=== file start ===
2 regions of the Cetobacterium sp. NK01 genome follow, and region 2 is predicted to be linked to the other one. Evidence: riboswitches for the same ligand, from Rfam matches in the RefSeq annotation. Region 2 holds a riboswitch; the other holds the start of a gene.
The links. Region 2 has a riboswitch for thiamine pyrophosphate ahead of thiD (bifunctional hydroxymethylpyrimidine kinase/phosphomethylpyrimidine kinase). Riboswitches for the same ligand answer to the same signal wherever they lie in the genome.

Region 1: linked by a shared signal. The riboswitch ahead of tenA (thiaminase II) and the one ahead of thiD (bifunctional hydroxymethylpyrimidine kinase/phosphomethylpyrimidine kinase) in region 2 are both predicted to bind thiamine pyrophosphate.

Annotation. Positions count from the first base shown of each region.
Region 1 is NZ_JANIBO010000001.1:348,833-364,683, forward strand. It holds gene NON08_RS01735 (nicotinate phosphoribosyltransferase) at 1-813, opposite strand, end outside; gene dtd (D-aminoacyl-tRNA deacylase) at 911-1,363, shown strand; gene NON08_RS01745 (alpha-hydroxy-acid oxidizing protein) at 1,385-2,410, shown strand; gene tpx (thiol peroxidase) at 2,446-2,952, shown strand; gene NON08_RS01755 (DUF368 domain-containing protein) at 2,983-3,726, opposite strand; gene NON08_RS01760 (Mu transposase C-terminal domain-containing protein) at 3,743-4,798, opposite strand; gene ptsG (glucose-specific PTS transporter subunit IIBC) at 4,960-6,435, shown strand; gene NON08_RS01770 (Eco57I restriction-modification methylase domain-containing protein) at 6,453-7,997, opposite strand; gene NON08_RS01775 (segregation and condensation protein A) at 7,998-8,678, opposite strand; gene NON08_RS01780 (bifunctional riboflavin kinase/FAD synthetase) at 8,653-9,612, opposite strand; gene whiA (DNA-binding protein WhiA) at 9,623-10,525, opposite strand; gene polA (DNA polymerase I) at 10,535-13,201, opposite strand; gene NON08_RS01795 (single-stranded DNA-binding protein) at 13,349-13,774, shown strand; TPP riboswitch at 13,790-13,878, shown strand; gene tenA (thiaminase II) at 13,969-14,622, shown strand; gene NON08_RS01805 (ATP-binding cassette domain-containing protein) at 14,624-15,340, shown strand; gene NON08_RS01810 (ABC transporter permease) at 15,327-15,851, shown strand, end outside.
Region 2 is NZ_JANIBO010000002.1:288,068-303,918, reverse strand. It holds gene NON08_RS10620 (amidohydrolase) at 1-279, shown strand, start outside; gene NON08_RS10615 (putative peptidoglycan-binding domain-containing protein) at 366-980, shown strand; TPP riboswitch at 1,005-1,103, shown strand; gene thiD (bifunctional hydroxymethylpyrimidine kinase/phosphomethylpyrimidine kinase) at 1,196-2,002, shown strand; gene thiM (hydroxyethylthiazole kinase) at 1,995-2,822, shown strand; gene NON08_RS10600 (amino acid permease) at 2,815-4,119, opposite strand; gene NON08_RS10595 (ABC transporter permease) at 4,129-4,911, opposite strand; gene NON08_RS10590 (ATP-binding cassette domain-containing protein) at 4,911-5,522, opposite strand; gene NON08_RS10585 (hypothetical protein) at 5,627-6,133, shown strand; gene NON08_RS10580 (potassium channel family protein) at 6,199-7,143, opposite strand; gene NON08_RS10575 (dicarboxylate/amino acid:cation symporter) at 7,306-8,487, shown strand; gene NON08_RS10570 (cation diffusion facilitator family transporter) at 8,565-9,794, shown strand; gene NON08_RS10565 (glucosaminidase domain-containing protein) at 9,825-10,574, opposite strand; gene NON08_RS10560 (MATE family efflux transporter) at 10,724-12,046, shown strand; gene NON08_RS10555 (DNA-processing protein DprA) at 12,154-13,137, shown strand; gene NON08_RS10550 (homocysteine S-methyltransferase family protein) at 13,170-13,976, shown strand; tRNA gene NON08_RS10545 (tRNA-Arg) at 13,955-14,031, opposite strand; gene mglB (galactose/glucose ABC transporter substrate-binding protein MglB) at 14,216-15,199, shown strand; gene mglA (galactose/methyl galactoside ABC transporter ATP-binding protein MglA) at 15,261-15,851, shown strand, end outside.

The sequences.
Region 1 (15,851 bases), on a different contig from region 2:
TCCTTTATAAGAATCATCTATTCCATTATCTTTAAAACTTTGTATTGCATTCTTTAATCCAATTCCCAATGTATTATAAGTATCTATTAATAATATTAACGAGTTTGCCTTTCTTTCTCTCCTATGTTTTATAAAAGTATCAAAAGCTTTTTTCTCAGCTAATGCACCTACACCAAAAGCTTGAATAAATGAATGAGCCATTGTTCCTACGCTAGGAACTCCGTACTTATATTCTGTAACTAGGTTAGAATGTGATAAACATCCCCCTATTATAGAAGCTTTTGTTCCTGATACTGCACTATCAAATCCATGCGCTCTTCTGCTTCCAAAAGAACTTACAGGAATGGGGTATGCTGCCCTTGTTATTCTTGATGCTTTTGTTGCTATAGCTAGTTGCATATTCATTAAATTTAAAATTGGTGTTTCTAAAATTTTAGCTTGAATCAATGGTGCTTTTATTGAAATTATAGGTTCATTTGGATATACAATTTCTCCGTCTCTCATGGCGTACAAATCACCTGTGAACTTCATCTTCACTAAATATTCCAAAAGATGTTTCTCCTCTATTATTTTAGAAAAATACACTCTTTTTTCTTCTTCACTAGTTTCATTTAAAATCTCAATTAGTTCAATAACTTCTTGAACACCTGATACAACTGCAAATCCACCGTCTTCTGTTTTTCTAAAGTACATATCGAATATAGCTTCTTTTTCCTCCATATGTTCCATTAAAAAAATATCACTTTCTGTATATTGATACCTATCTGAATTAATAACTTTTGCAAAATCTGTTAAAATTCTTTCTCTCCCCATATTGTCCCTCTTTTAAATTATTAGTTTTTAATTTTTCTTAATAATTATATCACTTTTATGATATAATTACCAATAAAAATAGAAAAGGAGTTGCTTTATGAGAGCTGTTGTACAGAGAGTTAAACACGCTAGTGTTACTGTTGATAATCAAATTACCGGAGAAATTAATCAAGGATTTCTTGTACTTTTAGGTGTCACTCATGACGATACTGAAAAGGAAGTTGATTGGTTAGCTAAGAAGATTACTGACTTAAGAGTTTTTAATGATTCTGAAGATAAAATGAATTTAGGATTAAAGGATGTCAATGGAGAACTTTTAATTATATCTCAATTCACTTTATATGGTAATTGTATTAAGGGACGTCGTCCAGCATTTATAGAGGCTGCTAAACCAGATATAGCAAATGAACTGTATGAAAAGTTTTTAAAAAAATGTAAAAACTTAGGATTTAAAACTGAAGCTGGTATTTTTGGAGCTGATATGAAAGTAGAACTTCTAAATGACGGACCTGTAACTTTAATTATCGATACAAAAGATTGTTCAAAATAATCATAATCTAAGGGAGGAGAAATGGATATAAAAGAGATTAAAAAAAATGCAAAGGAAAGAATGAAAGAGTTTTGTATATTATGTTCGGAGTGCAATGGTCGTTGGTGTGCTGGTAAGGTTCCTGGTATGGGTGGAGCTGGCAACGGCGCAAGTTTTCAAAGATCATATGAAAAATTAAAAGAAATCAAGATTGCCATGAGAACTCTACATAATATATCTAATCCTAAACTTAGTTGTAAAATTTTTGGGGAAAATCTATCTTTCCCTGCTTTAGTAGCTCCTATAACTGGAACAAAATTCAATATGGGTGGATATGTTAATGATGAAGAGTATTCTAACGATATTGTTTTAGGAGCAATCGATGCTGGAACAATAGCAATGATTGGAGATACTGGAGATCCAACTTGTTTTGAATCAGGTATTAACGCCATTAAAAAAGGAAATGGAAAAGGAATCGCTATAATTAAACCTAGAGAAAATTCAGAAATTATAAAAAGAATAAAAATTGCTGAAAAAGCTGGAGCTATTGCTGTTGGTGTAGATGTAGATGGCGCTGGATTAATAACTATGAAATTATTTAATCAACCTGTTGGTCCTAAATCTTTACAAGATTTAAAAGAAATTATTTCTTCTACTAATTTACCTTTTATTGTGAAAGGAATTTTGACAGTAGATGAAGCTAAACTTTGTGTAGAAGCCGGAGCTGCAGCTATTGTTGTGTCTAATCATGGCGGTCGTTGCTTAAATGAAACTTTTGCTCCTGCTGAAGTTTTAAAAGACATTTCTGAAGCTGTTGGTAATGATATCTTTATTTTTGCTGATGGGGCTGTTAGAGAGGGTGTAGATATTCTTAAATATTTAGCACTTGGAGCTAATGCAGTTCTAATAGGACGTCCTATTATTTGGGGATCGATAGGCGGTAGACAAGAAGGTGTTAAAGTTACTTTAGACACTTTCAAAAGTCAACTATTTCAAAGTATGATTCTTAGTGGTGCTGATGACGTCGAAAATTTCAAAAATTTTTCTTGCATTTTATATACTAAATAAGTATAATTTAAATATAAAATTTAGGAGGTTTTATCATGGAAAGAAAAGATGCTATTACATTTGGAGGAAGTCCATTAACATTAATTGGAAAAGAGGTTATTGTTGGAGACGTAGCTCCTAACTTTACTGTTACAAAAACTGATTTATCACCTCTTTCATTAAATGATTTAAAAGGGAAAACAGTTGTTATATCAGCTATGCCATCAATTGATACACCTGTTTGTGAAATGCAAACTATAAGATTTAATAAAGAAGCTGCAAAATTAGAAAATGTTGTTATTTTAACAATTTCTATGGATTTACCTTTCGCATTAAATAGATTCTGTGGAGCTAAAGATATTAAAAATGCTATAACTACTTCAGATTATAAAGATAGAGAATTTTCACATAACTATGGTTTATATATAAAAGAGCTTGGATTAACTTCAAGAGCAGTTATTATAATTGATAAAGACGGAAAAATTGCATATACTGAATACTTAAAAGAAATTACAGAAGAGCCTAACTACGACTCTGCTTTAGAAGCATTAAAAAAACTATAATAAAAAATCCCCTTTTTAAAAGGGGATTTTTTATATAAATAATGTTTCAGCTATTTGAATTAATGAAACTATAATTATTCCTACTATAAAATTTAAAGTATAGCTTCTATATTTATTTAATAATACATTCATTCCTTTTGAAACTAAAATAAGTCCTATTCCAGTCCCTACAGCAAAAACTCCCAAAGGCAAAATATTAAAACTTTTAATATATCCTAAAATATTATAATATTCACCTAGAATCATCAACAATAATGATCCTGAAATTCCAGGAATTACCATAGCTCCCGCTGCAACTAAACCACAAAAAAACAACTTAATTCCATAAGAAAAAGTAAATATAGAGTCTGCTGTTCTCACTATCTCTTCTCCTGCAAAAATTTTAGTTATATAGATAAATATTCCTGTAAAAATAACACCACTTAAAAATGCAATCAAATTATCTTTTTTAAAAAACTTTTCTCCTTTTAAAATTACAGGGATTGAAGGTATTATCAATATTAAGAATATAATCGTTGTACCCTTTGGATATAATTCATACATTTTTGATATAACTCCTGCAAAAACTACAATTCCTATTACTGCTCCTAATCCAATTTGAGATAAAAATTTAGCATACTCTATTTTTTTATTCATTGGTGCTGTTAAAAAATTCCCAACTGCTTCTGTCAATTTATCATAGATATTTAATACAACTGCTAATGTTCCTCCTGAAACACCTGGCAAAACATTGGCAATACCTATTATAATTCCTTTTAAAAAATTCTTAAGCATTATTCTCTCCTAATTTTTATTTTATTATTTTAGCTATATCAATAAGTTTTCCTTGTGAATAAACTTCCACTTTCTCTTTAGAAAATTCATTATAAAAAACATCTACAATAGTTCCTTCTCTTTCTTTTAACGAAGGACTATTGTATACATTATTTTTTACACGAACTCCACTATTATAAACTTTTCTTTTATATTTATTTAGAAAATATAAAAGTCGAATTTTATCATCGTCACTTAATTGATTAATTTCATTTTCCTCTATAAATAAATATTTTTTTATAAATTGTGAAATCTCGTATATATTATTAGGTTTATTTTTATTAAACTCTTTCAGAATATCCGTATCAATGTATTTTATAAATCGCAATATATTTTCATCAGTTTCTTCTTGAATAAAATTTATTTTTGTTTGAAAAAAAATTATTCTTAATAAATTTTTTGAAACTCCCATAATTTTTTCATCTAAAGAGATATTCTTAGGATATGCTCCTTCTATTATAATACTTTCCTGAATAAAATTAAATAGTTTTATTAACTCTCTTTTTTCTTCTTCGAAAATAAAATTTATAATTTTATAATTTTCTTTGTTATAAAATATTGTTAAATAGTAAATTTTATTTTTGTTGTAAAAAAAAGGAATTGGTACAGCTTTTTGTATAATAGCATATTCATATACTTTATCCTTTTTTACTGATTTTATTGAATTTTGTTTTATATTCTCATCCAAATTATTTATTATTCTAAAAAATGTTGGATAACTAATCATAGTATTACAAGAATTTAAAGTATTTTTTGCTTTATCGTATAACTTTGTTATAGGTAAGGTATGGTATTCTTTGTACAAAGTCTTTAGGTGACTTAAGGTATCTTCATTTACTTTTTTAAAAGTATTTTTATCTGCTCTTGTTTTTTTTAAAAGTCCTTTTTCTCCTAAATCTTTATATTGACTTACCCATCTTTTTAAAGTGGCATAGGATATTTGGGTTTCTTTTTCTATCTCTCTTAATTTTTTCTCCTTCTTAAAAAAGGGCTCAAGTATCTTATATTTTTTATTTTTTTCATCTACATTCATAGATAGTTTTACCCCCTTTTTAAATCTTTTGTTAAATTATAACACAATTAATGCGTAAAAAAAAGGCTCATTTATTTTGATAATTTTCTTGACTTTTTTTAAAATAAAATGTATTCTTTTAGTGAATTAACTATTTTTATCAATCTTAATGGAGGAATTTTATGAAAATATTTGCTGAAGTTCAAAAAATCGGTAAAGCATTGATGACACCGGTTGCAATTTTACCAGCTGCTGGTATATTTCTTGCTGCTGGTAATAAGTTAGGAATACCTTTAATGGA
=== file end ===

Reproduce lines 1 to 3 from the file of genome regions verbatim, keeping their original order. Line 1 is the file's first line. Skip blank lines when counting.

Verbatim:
2 regions of the Cetobacterium sp. NK01 genome follow, and region 2 is predicted to be linked to the other one. Evidence: riboswitches for the same ligand, from Rfam matches in the RefSeq annotation. Region 2 holds a riboswitch; the other holds the start of a gene.
The links. Region 2 has a riboswitch for thiamine pyrophosphate ahead of thiD (bifunctional hydroxymethylpyrimidine kinase/phosphomethylpyrimidine kinase). Riboswitches for the same ligand answer to the same signal wherever they lie in the genome.

Region 1: linked by a shared signal. The riboswitch ahead of tenA (thiaminase II) and the one ahead of thiD (bifunctional hydroxymethylpyrimidine kinase/phosphomethylpyrimidine kinase) in region 2 are both predicted to bind thiamine pyrophosphate.